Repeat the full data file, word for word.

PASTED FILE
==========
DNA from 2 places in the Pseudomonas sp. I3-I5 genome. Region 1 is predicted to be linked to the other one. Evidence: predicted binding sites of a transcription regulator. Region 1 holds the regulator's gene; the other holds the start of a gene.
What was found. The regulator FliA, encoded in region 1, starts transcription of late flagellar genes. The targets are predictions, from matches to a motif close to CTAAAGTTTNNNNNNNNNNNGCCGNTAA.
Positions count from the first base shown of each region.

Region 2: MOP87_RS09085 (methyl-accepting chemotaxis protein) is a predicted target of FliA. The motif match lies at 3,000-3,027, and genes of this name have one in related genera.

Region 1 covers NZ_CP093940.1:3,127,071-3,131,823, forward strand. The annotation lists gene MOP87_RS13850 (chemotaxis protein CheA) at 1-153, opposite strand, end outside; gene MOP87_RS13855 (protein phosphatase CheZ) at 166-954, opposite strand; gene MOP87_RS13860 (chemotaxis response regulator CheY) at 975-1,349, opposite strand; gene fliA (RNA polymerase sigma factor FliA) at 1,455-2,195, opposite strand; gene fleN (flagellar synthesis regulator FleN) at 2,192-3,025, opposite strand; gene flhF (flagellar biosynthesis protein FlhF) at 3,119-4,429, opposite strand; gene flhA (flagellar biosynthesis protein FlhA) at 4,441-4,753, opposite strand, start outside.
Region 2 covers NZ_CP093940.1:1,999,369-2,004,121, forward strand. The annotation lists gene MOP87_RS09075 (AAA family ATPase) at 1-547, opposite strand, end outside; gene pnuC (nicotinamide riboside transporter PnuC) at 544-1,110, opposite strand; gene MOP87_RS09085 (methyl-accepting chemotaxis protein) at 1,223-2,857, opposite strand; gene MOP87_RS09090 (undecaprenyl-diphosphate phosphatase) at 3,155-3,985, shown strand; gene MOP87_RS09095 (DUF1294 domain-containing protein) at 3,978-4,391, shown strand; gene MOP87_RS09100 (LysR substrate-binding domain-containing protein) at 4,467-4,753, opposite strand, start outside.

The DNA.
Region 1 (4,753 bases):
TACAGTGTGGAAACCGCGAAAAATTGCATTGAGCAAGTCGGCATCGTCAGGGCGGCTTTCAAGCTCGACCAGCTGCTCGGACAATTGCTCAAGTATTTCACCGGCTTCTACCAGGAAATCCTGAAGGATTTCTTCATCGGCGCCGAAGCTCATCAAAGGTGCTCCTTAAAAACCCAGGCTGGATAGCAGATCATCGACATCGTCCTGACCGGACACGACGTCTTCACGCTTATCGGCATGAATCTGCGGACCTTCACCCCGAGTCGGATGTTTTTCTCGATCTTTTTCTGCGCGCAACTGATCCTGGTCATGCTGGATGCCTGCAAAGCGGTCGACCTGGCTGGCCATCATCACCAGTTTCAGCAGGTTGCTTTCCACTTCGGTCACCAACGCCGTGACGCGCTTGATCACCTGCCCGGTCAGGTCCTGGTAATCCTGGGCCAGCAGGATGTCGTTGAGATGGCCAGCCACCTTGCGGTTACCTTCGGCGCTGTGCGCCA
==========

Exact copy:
DNA from 2 places in the Pseudomonas sp. I3-I5 genome. Region 1 is predicted to be linked to the other one. Evidence: predicted binding sites of a transcription regulator. Region 1 holds the regulator's gene; the other holds the start of a gene.
What was found. The regulator FliA, encoded in region 1, starts transcription of late flagellar genes. The targets are predictions, from matches to a motif close to CTAAAGTTTNNNNNNNNNNNGCCGNTAA.
Positions count from the first base shown of each region.

Region 2: MOP87_RS09085 (methyl-accepting chemotaxis protein) is a predicted target of FliA. The motif match lies at 3,000-3,027, and genes of this name have one in related genera.

Region 1 covers NZ_CP093940.1:3,127,071-3,131,823, forward strand. The annotation lists gene MOP87_RS13850 (chemotaxis protein CheA) at 1-153, opposite strand, end outside; gene MOP87_RS13855 (protein phosphatase CheZ) at 166-954, opposite strand; gene MOP87_RS13860 (chemotaxis response regulator CheY) at 975-1,349, opposite strand; gene fliA (RNA polymerase sigma factor FliA) at 1,455-2,195, opposite strand; gene fleN (flagellar synthesis regulator FleN) at 2,192-3,025, opposite strand; gene flhF (flagellar biosynthesis protein FlhF) at 3,119-4,429, opposite strand; gene flhA (flagellar biosynthesis protein FlhA) at 4,441-4,753, opposite strand, start outside.
Region 2 covers NZ_CP093940.1:1,999,369-2,004,121, forward strand. The annotation lists gene MOP87_RS09075 (AAA family ATPase) at 1-547, opposite strand, end outside; gene pnuC (nicotinamide riboside transporter PnuC) at 544-1,110, opposite strand; gene MOP87_RS09085 (methyl-accepting chemotaxis protein) at 1,223-2,857, opposite strand; gene MOP87_RS09090 (undecaprenyl-diphosphate phosphatase) at 3,155-3,985, shown strand; gene MOP87_RS09095 (DUF1294 domain-containing protein) at 3,978-4,391, shown strand; gene MOP87_RS09100 (LysR substrate-binding domain-containing protein) at 4,467-4,753, opposite strand, start outside.

The DNA.
Region 1 (4,753 bases):
TACAGTGTGGAAACCGCGAAAAATTGCATTGAGCAAGTCGGCATCGTCAGGGCGGCTTTCAAGCTCGACCAGCTGCTCGGACAATTGCTCAAGTATTTCACCGGCTTCTACCAGGAAATCCTGAAGGATTTCTTCATCGGCGCCGAAGCTCATCAAAGGTGCTCCTTAAAAACCCAGGCTGGATAGCAGATCATCGACATCGTCCTGACCGGACACGACGTCTTCACGCTTATCGGCATGAATCTGCGGACCTTCACCCCGAGTCGGATGTTTTTCTCGATCTTTTTCTGCGCGCAACTGATCCTGGTCATGCTGGATGCCTGCAAAGCGGTCGACCTGGCTGGCCATCATCACCAGTTTCAGCAGGTTGCTTTCCACTTCGGTCACCAACGCCGTGACGCGCTTGATCACCTGCCCGGTCAGGTCCTGGTAATCCTGGGCCAGCAGGATGTCGTTGAGATGGCCAGCCACCTTGCGGTTACCTTCGGCGCTGTGCGCCA